“Let’s not tear it,” they said to one another. “Let’s decide by lot who will get it.”
Near the cross of Jesus stood his mother, his mother’s sister, Mary, the wife of Clopas, and Mary Magdalene. When Jesus saw his mother there, and John standing nearby, he said to her, “Woman, here is your son,” and to the disciple, “Here is your mother.”
I wondered, Why he didn’t tell his brothers to care for her?
I watched as Jesus would push himself up so he could breathe. His face was tight with pain as exposed muscle rubbed against the rough wood of the cross, his weight being held by the nails. Crucifixion was a slow death by suffocation, if you didn’t bleed to death first.
The people stood watching, and the rulers even sneered at him. They said, “He saved others; let him save himself if he is God’s Messiah, the Chosen One.”
The soldiers also came up and mocked him. They offered him wine vinegar and said, “If you are the king of the Jews, save yourself.”
One of the criminals who hung there hurled insults at him. “Aren’t you the Messiah? Save yourself and us!”
But the other criminal rebuked him. “Don’t you fear God,” he said, “since you are under the same sentence? We are punished justly, for we are getting what our deeds deserve. But this man has done nothing wrong.”
Then he said, “Jesus, remember me when you come into your kingdom.”
Jesus answered him, “Truly, I tell you, today you will be with me in paradise.”
That one was insulting Jesus earlier himself.
Those who passed by hurled insults at him, shaking their heads and saying, “You who are going to destroy the temple and build it in three days, save yourself! Come down from the cross, if you are the Son of God!”
The chief priests, the teachers of the law and the elders mocked him. “He saved others,” they said, “but he can’t save himself! He’s the king of Israel! Let him come down now from the cross, and we will believe in him. He trusts in God. Let God rescue him now if he wants him, for he said, ‘I am the Son of God.'”
Were they right about Jesus? I wondered. It’s not supposed to end like this.
From the hill, I watched as the day faded into evening.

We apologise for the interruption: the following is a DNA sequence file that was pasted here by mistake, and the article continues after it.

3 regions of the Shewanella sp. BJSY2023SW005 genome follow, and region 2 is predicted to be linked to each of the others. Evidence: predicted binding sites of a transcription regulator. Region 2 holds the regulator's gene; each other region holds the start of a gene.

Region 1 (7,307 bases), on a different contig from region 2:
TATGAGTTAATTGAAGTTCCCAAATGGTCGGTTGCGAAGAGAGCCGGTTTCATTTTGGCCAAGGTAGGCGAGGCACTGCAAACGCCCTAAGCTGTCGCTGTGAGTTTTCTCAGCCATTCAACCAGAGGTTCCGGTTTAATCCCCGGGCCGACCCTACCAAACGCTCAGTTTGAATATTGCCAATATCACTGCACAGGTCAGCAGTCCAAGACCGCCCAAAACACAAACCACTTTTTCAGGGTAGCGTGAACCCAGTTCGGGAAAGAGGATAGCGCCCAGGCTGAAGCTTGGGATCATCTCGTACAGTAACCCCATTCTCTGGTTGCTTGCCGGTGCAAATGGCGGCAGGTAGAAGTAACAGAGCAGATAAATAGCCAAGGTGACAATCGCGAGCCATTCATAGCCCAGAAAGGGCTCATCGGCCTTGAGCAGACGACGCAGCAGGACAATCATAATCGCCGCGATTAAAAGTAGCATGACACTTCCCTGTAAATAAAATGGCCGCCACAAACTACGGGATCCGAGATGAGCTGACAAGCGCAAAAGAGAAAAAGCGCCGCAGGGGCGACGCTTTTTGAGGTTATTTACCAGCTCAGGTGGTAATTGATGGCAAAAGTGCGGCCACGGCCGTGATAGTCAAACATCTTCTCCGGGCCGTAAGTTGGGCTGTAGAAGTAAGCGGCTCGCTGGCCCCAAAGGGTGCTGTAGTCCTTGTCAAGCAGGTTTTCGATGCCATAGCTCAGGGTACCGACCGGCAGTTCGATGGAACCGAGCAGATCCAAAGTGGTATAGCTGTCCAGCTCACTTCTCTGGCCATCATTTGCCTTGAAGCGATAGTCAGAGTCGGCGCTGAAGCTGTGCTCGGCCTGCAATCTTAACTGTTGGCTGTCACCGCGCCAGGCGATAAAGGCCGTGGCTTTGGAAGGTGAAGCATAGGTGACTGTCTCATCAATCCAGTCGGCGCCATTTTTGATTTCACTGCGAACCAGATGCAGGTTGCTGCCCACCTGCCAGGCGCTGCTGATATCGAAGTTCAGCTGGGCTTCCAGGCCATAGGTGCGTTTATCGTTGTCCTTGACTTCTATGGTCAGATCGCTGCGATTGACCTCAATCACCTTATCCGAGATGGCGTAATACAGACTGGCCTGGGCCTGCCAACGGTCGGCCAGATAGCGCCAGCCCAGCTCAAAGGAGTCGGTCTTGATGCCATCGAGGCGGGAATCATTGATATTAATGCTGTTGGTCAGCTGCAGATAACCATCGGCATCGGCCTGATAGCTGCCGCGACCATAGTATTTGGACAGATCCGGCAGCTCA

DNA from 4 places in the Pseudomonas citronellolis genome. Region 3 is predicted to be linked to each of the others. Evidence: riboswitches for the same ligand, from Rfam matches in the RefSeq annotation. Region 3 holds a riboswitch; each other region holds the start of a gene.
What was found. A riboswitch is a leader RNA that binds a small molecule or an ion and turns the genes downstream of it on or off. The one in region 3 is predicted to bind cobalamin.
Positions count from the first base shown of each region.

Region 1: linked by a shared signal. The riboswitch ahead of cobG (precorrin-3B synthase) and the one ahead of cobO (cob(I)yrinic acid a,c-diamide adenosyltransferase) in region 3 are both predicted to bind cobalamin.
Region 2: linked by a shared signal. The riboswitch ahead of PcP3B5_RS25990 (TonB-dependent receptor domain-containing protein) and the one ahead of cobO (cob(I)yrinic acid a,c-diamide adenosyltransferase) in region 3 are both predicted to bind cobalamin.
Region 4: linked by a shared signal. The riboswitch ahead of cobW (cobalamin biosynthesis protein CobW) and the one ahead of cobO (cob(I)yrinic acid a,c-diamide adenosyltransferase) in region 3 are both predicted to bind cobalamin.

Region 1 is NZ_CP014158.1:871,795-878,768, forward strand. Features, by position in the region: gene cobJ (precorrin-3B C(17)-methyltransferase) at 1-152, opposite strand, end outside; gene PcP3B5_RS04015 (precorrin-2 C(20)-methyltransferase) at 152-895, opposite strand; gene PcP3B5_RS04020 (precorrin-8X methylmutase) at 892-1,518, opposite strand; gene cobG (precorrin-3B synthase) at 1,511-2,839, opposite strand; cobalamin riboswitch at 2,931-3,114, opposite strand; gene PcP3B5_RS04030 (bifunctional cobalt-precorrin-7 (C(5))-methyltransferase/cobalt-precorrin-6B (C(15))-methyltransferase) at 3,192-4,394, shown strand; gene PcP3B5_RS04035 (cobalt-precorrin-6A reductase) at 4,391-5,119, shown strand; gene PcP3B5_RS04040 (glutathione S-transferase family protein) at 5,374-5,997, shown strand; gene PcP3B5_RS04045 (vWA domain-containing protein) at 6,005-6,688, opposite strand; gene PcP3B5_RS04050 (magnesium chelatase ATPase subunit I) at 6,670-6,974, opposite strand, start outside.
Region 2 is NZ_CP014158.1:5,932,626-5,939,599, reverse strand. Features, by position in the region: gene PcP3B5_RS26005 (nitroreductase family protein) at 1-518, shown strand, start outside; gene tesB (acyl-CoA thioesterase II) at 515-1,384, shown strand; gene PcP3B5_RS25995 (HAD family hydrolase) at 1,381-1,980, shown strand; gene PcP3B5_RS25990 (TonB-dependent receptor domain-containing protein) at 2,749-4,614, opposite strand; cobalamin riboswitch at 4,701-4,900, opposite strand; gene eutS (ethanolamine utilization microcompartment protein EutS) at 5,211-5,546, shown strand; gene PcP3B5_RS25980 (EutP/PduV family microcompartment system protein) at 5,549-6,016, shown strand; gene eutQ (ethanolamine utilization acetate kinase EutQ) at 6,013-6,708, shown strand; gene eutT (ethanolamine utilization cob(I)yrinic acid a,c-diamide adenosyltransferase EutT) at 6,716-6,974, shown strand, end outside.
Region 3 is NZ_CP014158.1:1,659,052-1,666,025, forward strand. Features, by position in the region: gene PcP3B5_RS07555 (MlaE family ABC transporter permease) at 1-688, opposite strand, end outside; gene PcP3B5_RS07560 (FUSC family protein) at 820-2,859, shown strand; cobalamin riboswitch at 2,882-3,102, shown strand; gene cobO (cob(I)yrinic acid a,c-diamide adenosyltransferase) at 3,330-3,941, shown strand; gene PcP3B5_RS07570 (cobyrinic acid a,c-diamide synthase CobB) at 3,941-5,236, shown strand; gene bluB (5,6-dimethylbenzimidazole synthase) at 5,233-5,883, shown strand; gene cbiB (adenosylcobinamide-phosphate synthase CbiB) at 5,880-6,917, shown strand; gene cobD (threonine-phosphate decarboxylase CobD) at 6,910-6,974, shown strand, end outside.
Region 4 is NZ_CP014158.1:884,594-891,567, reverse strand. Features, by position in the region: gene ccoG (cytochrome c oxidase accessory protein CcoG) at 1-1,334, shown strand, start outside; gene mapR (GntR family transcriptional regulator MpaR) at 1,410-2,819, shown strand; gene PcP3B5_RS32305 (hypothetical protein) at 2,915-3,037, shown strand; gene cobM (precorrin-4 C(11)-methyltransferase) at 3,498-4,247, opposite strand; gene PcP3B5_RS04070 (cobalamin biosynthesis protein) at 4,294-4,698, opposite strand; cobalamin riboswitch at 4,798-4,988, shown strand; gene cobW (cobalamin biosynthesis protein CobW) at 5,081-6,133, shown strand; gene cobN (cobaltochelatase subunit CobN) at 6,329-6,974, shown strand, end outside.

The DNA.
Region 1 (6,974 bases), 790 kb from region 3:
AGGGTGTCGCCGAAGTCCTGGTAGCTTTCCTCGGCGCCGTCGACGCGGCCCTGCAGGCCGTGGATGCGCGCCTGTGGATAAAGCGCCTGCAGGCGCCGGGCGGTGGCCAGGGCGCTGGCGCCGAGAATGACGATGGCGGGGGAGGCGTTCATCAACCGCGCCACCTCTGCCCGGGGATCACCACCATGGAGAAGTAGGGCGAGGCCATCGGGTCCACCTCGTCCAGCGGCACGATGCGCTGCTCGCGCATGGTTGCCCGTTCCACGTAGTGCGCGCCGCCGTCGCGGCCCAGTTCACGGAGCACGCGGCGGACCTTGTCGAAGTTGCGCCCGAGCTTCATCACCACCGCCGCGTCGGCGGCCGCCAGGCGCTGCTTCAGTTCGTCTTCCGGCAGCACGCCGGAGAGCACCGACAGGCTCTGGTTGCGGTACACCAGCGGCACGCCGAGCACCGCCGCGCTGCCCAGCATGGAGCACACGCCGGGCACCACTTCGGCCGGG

“It’s only noon,” Mary Magdalene said.
“How long will this last?” John asked.
We stood in the darkness for hours. Then Jesus cried out in a loud voice, “Eli, Eli, lema sabachthani?” (which means “My God, my God, why have you forsaken me?”).
When some of those standing there heard this, they said, “He’s calling Elijah.”
Immediately, one of them ran and got a sponge. He filled it with wine vinegar, put it on a staff, and offered it to Jesus to drink. The rest said, “Now leave him alone. Let’s see if Elijah comes to save him.”
Jesus said, “It is finished.” With that, he bowed his head and gave up his spirit.
Mary cried out and turned, burying her face in John’s shoulder. I began crying.
The earth began to shake. When the centurion and those with him who were guarding Jesus saw the earthquake and all that had happened, they were terrified, and exclaimed, “Surely he was the Son of God!”
A Roman saying that of anyone but Caesar…I’ve never heard of it.
The evening was approaching, and our customs were to have the dead buried before dusk, especially with the Sabbath. I watched as the guards broke the legs of the two thieves so they’d suffocate quicker. They cried out.
One walked up to Jesus, looking at him. No breathing, hanging limp on the cross. He asked for a spear and stabbed Jesus in the side.
Blood and water poured out of the hole.
They took down the crosses and carried the bodies into Jerusalem. We followed and unexpectedly ran into Nicodemus.
“A friend is with Pilate asking for Jesus’ body to be buried. He has a tomb here in the city.”
The man introduced himself as Joseph of Arimathea, a secret believer. He was afraid of the Jews. They prepared Jesus’ body and John, and I left to tell the others where they buried Jesus.
The next day was the Sabbath, so we stayed in the room we had Passover in the night before. Mary Magdalene came up to tell us that Pilate had posted guards at the tomb.
“Why?” Thomas asked.
“He did say he would rise again in three days,” Matthew reminded us.
At the moment, it was kind of hard to believe…